Monday, 4 March 2013

Dodgy Provenance and the Fantastic Mundanity of Sound in Space

The final event in the Visual Thinking: Between Sound and Light workshop that I organised with Rob Mullender and Duncan White at Camden Arts Centre was presented on Saturday 16 February. For the workshops we had proposed that invited participants respond to the sounds of the Film in Space exhibition curated by Guy Sherwin.

We posed the question 
...taking the installed works' existence in the space and time of the exhibition as a given, what might become of sound as their residual and mutable extension?
The sound that we were inviting response to were those that Rob and I had recorded in the gallery space during the exhibition. Rob had concentrated on making close-up recordings of the machinery and sounds in the show, most often those of the 16mm projector parts, squeaky reels and so on, while my recordings were of the ambient sound of the rooms, ostensibly that of each piece, or at least in close proximity, using binaural microphones.  Of course the sound in the room at the point of viewing a specific piece didn't necessarily reflect the actual intended (or otherwise) sound of the work. Rather it was the sound of everything inside and outside the room relative to the position in which I was standing.

Our outline statement for the project suggested that

…faith to the provenance, authenticity, veracity and intention of the originating work is less crucial than the possibility of the extensible production of new material given birth through the process, giving free reign to transformative imaginative reconfigurations.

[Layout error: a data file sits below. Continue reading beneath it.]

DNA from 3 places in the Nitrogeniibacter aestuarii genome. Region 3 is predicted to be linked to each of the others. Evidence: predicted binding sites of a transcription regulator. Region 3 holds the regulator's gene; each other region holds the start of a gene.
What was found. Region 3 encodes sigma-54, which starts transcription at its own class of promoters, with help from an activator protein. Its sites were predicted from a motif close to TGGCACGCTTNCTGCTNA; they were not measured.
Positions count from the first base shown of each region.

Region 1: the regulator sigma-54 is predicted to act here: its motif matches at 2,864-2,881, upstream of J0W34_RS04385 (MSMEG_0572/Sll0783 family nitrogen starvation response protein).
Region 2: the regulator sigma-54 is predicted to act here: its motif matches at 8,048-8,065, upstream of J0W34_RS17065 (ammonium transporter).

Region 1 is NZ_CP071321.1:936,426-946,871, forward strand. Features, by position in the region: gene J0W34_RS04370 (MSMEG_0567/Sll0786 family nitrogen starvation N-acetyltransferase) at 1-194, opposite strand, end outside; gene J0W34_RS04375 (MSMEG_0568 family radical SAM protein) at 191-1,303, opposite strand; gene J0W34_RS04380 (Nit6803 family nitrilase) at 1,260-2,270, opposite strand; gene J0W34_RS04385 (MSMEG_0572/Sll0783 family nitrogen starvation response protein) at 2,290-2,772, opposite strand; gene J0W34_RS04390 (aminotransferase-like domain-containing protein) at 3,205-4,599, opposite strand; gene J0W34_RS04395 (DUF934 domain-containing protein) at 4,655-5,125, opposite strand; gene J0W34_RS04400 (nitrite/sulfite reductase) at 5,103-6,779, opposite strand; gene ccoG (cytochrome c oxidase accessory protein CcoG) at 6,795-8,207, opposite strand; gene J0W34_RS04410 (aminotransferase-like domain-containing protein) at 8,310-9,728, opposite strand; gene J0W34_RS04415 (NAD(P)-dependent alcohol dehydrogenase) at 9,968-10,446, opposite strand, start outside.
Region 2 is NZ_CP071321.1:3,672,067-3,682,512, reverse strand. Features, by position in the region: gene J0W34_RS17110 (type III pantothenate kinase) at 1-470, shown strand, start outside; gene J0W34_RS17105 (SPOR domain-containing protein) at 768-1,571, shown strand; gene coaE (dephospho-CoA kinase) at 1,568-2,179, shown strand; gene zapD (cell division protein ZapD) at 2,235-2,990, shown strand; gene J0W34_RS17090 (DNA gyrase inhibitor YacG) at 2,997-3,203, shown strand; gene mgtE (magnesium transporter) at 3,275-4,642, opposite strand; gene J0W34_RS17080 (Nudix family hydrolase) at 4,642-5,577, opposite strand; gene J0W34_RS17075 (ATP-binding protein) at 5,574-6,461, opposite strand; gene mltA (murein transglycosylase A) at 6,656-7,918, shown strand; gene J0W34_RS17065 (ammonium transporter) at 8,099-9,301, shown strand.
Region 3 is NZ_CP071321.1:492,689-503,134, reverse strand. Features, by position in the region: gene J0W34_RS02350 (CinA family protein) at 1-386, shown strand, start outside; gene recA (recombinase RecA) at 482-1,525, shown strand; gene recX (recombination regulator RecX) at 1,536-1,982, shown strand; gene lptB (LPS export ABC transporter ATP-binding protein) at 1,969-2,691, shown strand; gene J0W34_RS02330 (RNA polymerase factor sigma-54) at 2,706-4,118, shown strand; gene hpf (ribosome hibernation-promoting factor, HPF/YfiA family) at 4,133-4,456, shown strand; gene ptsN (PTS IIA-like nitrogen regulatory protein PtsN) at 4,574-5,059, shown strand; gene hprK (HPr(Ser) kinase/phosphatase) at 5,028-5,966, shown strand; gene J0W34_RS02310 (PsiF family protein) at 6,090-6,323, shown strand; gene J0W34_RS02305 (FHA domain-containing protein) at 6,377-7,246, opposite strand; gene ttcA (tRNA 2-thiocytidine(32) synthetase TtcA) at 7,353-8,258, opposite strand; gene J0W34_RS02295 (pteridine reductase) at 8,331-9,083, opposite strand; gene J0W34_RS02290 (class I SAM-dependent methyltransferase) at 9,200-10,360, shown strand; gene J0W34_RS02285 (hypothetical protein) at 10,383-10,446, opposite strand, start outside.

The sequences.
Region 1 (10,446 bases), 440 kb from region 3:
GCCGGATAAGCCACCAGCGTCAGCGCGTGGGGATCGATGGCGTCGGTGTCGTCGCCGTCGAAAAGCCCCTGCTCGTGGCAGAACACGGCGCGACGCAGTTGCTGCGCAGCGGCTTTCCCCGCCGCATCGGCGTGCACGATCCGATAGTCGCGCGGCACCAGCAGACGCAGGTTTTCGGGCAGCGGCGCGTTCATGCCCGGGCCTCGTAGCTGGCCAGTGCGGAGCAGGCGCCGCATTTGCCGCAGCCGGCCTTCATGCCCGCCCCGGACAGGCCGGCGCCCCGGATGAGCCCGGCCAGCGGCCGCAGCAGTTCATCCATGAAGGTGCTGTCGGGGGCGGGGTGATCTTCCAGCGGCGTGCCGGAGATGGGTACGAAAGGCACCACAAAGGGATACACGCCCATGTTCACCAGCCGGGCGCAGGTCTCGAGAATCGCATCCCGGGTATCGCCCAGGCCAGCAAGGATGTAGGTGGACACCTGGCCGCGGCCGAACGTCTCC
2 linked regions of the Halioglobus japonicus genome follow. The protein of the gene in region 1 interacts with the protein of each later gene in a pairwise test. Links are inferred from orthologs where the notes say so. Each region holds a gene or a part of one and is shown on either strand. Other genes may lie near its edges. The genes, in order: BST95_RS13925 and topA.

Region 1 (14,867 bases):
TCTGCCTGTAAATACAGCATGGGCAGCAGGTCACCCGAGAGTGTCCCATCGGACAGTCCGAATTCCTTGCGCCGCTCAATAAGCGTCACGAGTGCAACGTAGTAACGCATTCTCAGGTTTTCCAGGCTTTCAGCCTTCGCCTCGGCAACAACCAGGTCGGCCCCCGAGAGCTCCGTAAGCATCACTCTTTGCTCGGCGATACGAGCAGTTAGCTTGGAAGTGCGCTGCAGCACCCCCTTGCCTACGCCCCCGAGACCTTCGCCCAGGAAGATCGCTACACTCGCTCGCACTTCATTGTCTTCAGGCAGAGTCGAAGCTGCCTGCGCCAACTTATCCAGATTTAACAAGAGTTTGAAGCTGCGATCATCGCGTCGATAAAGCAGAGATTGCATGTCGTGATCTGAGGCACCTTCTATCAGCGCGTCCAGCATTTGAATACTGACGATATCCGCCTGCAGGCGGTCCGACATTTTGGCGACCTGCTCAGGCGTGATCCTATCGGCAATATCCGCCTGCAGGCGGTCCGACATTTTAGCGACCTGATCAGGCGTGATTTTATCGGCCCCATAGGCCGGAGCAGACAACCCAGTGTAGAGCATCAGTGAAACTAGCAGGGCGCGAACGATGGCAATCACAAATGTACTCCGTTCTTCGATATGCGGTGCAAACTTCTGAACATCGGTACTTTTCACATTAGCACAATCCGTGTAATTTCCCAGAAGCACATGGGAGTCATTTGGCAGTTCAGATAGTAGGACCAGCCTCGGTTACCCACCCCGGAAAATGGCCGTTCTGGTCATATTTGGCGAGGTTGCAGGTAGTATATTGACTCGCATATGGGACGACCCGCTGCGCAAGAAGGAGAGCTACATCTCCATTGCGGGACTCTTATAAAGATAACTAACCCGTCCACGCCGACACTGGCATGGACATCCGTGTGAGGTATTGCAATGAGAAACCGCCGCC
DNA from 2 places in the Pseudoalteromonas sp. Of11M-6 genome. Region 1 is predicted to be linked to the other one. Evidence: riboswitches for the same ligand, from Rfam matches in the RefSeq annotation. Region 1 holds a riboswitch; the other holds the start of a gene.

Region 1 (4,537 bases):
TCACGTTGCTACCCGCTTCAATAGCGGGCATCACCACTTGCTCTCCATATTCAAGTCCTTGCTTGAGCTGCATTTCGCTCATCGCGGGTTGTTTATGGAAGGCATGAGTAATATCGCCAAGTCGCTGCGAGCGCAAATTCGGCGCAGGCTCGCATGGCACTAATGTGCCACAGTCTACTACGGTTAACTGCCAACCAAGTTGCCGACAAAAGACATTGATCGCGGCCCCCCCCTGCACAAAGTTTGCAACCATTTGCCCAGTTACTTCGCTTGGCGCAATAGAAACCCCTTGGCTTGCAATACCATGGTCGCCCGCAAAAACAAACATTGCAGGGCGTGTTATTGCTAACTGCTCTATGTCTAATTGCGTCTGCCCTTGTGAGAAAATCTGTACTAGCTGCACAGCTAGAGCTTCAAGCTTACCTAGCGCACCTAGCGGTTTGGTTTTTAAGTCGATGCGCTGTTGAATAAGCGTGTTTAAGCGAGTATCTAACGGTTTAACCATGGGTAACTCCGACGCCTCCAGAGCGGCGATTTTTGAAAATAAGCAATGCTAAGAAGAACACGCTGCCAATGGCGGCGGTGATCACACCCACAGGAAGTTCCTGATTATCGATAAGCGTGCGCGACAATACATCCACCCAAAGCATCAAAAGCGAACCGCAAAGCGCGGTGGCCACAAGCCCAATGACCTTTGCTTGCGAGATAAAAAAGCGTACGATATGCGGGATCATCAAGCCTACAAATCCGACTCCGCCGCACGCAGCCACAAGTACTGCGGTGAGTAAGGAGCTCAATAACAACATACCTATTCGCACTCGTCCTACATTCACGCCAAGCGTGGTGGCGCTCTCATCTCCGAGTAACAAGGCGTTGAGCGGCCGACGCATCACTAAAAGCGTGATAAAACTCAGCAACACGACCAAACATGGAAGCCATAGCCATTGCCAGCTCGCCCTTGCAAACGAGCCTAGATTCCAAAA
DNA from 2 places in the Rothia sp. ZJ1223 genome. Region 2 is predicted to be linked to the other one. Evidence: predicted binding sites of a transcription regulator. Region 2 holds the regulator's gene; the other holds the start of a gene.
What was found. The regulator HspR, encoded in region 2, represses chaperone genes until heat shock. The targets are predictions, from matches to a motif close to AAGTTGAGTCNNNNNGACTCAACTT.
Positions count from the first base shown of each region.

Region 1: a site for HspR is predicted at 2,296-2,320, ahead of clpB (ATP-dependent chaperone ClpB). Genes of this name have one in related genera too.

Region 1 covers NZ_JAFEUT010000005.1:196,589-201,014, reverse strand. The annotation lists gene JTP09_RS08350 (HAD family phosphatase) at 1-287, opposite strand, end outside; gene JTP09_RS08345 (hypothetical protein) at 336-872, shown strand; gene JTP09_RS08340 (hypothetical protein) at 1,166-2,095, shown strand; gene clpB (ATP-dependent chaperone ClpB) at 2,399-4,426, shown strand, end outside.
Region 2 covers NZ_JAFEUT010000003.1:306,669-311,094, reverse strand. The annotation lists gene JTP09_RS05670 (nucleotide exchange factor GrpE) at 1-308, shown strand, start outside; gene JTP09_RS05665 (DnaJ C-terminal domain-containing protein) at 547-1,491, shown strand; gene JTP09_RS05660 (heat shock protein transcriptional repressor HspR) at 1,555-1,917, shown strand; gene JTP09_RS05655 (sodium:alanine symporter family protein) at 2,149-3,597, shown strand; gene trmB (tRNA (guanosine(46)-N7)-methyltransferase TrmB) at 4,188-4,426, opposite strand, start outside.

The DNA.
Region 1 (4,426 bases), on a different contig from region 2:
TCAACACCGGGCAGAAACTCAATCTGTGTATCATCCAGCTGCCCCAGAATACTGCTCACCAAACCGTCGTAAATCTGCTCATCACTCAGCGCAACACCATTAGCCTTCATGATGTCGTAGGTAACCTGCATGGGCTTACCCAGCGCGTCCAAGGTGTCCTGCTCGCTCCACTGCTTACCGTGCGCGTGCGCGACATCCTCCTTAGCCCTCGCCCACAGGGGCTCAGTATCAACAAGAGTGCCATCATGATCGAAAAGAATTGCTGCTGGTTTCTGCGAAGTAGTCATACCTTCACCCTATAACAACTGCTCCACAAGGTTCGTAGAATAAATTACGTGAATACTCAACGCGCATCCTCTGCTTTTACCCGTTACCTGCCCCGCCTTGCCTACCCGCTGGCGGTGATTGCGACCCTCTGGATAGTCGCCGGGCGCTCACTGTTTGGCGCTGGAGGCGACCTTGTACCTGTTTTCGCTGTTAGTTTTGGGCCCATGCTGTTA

In the event the participants didn't necessarily take the brief quite so literally; Aura Satz and Steve Dorney presented a fascinating range of devices that demonstrated the mechanics of perceptual remapping of sound and image; Jan Thoben and Rob Mullender examined different methods for transforming light into sound, with Rob presenting his photosonic recordings of the show; Andy Birtwistle gave a lecture on experimental film and sound which became all but obfuscated by its own noise in the hands of Rob Mullender's layering manipulation; David Toop presented an intimate and personal essay about the silence of Annabel Nicholson (a version of which is published on his blog).

For my performance Dodgy Provenance and the Fantastic Mundanity of Sound in Space I took the recordings that I had made, looped them and imagined an alternative provenance for them, inventing a narrative which was quite fantastical while tracing a mysterious mundane situation, in effect it became something of a science fiction journey in which the continual presence of the sound of 16mm projectors became reinterpreted as the engines of some kind of implied inter-planetary craft. I performed it as a spoken word text accompanying the relevant sounds, the room in darkness, I was seated behind the audience.

The text was written very quickly and only finished the night before I performed it.  It does, I hope, strike the balance of being a slightly absurd mundanity, perhaps with more work it might have been more outlandish. It was very much an experiment that could become a process applied to any number of sounds, and perhaps I will make more of these in the future. 

Here is a recording of the performance:
  download mp3 

Later that day Duncan White performed A History of the Rectangle.